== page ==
This week news came out about the upcoming payment of interest to Yale University on a perpetual bond issued in 1648 by a Dutch water authority, the Hoogheemraadschap van de Lekdijk Bovendams. Next week its legal successor, the Hoogheemraadschap Stichtse Rijnlanden, will pay the sum of € 136,20 ($ 154), the interest over twelve years. Yale’s Beinecke Library bought the bond in 2003 as a cultural artefact. Not only Bloomberg brings this news item which attracted quickly attention at Twitter, but elsewhere, too, this news has been noticed, for example at the Indrosphere blog by Indrajit Roy Choudhury. On my blog I have devoted some space both to the history of water authorities and the history of shares and stocks, and thus it is logical to write here also about this particular story.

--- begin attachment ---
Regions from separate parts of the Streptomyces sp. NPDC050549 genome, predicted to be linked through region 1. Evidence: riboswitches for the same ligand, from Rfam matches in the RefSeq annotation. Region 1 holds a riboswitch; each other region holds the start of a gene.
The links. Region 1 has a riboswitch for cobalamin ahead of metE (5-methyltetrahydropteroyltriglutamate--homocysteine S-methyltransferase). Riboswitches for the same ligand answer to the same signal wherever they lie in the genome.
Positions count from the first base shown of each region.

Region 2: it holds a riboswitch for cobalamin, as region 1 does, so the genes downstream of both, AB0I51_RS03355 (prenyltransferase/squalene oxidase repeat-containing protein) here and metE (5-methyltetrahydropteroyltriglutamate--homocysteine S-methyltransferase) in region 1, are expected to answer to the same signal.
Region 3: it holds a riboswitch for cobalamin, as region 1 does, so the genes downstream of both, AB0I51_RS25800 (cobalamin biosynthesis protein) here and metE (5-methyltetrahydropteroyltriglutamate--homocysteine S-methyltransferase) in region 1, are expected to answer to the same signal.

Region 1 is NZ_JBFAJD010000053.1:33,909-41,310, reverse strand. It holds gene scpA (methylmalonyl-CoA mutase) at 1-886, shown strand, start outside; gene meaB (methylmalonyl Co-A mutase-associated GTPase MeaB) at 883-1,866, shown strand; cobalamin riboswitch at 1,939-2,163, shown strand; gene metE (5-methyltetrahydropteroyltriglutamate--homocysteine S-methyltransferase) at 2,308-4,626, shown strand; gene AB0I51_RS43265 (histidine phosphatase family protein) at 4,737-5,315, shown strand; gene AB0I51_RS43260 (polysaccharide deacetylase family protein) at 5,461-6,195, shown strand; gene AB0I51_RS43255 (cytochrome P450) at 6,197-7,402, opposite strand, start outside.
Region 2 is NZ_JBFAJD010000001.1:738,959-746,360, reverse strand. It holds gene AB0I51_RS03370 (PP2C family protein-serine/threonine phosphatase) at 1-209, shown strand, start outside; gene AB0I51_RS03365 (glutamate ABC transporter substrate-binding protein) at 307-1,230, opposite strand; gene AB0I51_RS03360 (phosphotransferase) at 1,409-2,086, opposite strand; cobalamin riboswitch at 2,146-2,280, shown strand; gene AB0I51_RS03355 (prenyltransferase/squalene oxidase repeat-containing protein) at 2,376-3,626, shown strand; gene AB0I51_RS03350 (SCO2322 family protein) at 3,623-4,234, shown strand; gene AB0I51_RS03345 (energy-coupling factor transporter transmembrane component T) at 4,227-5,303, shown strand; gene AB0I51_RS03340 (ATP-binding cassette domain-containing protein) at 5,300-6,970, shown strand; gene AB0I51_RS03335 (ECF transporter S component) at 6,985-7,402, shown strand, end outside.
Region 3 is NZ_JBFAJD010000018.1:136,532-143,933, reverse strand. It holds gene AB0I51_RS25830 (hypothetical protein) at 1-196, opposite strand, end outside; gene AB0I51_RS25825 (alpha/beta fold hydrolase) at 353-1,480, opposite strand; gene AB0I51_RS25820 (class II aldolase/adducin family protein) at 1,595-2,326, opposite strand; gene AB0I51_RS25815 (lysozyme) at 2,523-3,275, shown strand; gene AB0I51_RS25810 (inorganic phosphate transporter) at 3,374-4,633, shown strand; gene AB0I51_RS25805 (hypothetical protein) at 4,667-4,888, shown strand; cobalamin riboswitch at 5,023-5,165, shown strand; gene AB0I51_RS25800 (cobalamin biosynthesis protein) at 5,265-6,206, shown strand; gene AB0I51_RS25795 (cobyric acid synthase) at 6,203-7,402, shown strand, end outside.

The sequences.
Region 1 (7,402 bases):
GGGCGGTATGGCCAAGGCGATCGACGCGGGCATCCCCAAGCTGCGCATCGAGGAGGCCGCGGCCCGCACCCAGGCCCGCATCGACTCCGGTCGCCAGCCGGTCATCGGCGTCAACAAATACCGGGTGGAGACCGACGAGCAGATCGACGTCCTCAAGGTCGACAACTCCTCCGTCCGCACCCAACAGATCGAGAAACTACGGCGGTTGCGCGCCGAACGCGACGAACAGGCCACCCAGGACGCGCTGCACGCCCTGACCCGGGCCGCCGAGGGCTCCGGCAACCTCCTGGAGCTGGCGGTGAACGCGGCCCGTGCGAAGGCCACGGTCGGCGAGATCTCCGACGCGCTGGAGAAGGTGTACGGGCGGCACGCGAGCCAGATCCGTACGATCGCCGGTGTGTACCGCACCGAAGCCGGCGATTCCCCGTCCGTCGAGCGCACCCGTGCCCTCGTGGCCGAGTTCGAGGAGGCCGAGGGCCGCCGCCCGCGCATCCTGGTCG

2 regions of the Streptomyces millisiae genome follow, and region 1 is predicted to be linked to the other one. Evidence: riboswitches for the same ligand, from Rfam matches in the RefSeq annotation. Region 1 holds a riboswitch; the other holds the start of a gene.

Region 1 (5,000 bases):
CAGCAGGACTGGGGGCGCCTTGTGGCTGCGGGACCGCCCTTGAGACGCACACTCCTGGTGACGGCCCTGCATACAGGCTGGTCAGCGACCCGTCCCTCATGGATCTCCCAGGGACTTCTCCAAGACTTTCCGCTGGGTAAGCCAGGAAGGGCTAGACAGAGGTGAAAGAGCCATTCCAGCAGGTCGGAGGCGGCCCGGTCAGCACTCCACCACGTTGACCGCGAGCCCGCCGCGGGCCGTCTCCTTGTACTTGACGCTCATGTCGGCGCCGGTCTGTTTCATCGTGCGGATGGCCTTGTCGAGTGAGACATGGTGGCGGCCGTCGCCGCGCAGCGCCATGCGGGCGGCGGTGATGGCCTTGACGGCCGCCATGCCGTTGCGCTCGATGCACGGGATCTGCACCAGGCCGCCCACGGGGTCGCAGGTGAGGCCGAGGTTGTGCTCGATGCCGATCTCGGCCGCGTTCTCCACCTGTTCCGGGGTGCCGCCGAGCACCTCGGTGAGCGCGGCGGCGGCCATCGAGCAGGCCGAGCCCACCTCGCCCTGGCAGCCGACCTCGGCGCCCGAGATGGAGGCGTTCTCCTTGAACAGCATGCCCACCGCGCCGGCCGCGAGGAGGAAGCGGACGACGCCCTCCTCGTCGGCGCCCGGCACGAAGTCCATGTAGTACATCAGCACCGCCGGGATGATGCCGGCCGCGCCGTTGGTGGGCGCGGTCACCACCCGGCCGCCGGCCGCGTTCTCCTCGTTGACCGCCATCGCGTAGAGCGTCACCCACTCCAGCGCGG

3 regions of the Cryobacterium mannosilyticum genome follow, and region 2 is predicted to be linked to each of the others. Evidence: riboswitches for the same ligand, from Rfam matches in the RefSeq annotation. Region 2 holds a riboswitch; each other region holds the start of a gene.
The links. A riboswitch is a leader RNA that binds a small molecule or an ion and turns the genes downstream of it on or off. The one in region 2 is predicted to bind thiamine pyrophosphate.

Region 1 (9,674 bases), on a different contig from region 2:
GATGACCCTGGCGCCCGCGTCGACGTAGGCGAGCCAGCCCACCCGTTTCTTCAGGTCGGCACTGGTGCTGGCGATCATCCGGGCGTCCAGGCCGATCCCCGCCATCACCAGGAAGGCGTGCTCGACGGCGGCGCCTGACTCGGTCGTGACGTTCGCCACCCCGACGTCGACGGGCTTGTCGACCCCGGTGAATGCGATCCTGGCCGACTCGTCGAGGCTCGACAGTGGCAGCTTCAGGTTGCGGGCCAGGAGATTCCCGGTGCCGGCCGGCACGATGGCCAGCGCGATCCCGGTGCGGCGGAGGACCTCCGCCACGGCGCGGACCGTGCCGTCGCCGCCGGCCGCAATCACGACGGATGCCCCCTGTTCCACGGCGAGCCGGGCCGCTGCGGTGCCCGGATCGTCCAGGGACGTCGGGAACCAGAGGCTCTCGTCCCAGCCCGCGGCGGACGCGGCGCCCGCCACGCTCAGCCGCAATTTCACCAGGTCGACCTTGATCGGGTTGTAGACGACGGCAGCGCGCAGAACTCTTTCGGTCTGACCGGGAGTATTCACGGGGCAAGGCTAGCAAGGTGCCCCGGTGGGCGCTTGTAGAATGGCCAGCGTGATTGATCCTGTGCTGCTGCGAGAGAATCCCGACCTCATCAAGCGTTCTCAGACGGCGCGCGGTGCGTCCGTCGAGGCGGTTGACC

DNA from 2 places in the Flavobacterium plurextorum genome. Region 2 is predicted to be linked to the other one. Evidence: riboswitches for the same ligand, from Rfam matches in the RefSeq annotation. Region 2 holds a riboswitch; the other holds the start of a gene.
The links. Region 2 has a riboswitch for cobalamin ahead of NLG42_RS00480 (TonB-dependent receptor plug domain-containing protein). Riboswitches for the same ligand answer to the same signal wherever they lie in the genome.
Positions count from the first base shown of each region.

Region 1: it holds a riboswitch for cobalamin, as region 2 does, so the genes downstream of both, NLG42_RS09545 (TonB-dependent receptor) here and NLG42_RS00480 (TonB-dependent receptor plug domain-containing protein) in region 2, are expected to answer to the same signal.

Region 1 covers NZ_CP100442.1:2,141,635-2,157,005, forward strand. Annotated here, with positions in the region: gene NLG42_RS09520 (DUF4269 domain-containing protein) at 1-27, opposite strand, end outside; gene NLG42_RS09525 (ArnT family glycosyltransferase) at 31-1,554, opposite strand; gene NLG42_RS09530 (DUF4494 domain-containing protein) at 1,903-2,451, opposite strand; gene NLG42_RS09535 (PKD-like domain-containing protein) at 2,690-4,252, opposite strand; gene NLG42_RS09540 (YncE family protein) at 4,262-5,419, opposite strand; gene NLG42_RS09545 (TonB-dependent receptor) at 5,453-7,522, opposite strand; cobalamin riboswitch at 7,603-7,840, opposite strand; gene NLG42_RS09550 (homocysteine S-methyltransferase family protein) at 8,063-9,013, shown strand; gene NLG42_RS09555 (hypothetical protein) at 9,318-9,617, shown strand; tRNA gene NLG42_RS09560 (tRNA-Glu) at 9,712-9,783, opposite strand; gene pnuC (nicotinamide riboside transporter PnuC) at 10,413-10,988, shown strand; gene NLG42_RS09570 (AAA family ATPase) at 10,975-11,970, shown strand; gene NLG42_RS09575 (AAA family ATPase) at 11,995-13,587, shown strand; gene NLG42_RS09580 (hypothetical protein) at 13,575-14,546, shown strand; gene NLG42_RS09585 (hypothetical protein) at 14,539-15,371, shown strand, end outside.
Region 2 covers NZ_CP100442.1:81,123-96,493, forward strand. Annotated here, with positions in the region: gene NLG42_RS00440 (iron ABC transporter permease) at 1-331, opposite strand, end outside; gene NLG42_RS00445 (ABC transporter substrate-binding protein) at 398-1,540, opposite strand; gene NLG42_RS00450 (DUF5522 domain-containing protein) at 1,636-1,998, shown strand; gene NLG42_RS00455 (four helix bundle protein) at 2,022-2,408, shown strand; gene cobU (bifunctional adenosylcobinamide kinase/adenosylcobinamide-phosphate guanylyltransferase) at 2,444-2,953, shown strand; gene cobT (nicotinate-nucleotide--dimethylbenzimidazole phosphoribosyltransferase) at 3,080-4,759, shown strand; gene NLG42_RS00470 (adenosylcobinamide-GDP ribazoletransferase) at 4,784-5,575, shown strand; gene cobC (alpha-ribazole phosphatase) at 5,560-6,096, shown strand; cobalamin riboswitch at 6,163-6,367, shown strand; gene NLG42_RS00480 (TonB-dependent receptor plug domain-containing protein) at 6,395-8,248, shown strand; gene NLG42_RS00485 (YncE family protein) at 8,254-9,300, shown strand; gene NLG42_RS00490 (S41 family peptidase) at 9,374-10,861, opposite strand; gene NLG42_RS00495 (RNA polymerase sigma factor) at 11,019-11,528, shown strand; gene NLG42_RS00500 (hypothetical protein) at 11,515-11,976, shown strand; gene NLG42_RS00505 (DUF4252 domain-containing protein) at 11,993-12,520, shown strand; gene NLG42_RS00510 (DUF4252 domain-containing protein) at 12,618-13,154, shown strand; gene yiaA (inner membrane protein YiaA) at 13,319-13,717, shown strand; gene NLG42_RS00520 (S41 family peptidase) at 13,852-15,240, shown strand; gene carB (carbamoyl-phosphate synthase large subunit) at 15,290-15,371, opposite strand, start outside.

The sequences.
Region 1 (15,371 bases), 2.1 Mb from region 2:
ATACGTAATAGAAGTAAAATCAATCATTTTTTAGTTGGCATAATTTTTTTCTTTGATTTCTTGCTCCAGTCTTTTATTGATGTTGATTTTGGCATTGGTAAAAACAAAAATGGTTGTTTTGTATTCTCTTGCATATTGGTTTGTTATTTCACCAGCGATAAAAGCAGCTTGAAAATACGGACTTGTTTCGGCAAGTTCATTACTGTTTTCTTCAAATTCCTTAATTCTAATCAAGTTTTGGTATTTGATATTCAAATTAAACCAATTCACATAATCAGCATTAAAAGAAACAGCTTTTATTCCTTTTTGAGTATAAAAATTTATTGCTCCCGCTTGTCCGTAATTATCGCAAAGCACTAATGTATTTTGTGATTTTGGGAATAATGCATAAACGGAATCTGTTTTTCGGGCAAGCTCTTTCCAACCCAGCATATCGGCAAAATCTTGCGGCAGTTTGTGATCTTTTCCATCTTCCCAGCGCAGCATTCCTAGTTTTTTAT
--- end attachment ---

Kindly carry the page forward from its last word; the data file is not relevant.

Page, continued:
At the website of the Stichtse Rijnlanden it becomes soon clear how this modern water authority is responsible for a much larger area than only the lands adjacent to the Lek, a branch of the Rhine in The Netherlands, for which the old hoogheemraadschap had been founded. The website of the Regionaal Historisch Centrum Rjnstreek en Lopikerwaard, the regional archive at Woerden, offers a concise history of this institution. In 1285 a dam had been placed in the Hollandse IJssel to prevent the water of this river to stream into the Lek near the village of Vreeswijk, now a part of Nieuwegein. After floodings in this region of the diocese Utrecht due to neglect of this dam bishop Jan van Diest published in 1323 an ordinance for its maintenance. The schouwbrief of 1323 was followed by more instructions, in particular by ordinances published on behalf of Charles V in 1537. “Bovendams” means “ahead of the dam”, in this case up to Amerongen, to the east, 33 kilometers. From the dam westwards another water authority came into existence dealing with the Lekdijk Benedendams up to the town of Schoonhoven.